Including: Geometry of Cakes (various shelves), 1993; Poor People’s Law (black and white plate), 1993; White Absence (glasses, ruler, set square, silver spoon, silver ladel with skin photograph and wooden cubes), 1990-1996; Exploitation of the Dead (grey and red star painting, wooden painting, black spoon with red table, red plate), 1984-1990; Money and Zeros (zero tie, paintings made for friends in Australia (Sue, John, Kerrie), numbers painting), 1991-1992; Words - Slogans (various t-shirts) - “they talk about the death of art...help! someone is trying to kill me”, “my sweet little lamb”, “work is a disease - Karl Marx”; Various artist books, catalogues, monographs, videos; Poster from exhibition Insulting Anarchy; "Circular" Croatian - Australian edition; Artist book by Vlado Martek (Dostoyevsky); more.
Thanks to Mladen Stilinović and Branka Stipančić.
Curated by Nic Tammens
March 26 - April 4, 2015
B.Wurtz works from a basement studio in his home on Manhattan’s Lower East Side.
This local fact is attested to by the plastic shopping bags and newsprint circulars that appear in his work. As formal objects, they don’t make loud claims about their origins but nonetheless transmit street addresses and places of business from the bottom of this long thin island. Like plenty of artists, Wurtz is affected by what is local and what is consumed. His work is underpinned by this ethic. It often speaks from a neighborhood or reads like the contents of a hamper:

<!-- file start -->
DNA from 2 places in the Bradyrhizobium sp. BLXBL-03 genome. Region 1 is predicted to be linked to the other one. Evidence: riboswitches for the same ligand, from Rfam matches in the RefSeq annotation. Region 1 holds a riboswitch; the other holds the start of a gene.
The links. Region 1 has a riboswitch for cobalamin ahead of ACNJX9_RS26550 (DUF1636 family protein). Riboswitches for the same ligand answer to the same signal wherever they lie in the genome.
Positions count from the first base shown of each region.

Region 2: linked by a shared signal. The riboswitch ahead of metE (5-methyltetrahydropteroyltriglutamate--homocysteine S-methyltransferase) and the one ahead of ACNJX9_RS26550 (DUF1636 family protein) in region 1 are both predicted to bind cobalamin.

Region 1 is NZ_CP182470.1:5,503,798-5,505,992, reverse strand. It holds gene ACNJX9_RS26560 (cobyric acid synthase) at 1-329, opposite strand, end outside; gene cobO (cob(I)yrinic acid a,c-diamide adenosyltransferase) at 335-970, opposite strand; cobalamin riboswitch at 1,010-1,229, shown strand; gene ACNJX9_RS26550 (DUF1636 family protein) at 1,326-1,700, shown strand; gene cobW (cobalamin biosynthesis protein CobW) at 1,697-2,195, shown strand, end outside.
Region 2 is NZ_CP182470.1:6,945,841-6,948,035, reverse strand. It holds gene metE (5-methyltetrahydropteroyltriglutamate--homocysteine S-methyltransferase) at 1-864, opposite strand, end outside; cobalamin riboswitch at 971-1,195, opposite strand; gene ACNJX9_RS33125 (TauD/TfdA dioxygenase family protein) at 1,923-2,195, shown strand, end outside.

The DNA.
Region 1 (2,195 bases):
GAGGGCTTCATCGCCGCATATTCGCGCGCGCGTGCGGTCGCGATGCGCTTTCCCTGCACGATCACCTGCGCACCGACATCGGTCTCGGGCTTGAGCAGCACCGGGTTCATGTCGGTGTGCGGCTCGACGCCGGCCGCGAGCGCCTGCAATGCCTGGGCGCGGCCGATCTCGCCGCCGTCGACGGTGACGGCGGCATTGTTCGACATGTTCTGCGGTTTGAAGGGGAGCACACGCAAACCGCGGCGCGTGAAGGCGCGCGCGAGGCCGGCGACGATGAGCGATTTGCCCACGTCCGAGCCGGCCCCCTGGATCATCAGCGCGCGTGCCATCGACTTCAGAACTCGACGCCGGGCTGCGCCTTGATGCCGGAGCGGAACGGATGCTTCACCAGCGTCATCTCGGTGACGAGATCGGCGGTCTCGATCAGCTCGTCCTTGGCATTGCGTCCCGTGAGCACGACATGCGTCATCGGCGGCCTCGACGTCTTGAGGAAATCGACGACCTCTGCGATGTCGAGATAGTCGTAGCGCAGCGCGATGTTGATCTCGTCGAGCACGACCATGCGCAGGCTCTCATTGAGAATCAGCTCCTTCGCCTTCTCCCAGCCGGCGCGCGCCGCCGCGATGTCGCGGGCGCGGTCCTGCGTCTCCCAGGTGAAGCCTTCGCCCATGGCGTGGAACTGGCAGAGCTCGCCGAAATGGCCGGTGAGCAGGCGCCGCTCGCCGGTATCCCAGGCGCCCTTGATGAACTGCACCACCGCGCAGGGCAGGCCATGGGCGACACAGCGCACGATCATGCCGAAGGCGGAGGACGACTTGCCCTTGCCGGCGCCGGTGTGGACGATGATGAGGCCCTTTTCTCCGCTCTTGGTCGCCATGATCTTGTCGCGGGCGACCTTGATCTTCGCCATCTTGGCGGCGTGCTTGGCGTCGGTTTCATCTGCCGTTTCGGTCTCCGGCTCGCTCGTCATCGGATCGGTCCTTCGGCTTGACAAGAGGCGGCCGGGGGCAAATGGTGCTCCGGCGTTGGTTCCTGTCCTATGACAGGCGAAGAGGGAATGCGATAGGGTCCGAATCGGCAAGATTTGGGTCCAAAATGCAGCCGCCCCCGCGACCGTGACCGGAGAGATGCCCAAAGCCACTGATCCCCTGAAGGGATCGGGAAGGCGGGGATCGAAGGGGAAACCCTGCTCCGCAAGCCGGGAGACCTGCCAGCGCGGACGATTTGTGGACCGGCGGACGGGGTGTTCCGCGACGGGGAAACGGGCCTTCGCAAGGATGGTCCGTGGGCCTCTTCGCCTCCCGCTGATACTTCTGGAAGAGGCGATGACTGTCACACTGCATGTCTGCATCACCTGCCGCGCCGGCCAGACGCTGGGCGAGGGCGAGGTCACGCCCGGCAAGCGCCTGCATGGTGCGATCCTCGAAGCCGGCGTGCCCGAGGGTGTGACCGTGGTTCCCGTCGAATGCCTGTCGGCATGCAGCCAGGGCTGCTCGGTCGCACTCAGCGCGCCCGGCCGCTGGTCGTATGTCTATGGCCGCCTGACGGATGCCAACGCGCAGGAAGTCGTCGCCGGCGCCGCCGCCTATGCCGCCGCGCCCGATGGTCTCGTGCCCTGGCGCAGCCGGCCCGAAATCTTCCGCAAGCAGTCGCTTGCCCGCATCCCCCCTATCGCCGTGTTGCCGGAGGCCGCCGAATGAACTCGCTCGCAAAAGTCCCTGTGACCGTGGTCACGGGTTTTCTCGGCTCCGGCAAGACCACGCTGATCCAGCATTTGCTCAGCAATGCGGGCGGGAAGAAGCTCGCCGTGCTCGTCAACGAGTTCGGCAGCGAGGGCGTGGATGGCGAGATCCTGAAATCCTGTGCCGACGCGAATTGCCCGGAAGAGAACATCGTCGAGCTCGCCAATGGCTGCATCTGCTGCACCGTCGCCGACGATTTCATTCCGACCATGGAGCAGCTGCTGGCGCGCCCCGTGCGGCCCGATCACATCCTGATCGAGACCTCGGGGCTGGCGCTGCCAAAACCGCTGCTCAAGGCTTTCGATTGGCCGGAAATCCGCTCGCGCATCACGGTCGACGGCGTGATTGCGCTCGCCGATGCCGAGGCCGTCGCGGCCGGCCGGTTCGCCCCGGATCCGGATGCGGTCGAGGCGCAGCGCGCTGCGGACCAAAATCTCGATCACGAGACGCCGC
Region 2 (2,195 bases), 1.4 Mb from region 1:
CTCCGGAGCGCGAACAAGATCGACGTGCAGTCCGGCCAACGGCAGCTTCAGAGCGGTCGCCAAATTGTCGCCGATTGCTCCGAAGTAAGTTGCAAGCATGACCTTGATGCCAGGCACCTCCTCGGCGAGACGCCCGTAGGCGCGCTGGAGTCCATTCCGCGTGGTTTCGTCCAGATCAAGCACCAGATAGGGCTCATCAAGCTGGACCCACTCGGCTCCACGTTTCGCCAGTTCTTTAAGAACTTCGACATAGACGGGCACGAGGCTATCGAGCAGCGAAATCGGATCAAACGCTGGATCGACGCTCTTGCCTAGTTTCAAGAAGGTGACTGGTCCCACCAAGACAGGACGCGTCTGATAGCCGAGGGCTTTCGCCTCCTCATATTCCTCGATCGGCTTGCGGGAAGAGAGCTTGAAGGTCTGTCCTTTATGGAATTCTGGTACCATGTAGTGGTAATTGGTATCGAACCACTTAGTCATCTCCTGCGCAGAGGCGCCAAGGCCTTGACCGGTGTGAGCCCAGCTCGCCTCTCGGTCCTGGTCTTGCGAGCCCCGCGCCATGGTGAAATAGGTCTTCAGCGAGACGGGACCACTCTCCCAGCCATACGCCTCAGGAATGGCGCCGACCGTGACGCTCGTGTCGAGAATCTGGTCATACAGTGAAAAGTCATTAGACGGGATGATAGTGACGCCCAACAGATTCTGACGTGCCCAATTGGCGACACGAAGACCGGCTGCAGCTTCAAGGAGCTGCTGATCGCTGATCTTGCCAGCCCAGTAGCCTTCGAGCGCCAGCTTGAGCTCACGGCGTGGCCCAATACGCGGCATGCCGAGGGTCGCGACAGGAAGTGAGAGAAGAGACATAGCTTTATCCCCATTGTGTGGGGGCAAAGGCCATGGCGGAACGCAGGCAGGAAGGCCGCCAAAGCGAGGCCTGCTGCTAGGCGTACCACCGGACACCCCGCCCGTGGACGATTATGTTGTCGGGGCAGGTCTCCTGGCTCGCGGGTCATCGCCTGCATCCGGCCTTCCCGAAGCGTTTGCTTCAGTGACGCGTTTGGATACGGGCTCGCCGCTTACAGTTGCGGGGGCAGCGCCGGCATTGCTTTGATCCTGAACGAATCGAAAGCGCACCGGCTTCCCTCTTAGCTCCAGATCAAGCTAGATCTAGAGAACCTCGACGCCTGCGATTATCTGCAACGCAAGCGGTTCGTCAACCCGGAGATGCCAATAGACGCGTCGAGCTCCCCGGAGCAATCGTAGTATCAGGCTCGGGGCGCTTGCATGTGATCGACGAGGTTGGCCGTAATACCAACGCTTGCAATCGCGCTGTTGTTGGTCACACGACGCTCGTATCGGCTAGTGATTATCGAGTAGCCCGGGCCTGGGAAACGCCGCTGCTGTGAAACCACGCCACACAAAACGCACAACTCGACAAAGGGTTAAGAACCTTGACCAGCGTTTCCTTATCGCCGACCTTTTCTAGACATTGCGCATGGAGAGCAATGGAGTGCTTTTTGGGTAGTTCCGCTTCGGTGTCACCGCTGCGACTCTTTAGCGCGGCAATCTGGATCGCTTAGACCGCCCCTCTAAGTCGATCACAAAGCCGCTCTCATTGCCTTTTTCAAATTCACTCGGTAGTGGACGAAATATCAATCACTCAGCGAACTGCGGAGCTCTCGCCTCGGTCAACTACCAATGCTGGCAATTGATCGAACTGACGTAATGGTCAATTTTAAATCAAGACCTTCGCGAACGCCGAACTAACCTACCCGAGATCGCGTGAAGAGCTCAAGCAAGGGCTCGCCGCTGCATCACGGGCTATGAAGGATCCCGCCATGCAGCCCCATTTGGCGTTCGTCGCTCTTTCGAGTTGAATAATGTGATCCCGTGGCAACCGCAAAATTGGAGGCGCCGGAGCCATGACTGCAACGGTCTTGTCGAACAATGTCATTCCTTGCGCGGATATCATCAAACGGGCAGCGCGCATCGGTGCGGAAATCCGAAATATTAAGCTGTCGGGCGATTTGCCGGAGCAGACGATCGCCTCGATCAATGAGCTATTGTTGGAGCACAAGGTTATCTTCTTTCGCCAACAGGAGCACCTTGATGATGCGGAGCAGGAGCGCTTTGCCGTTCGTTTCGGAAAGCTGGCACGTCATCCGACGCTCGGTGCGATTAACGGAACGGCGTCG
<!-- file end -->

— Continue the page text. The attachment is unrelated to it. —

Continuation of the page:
“BLACK PLUMS $1.29 lb.”
“USDA Whole Pork Shoulder Picnic 99c lb.”
“RITE AID Pharmacy, with us it’s personal.”
“H. Brickman & Sons.”
“Sweet Yams 59c lb."
Most of the work in this exhibition was made while the artist was in residence at Dieu Donne, a workshop dedicated to paper craft in Midtown. Here Wurtz fabricated assemblages with paper and objects that are relatively lightweight, with the intention that they would be easily transportable to Australia. This consideration isn’t absolute in Wurtz’s work, but was prescriptive for making the current exhibition light and cheap. Packed in two boxes, these works were sent from a USPS post office on the Lower East Side and delivered to North Melbourne by Australia Post.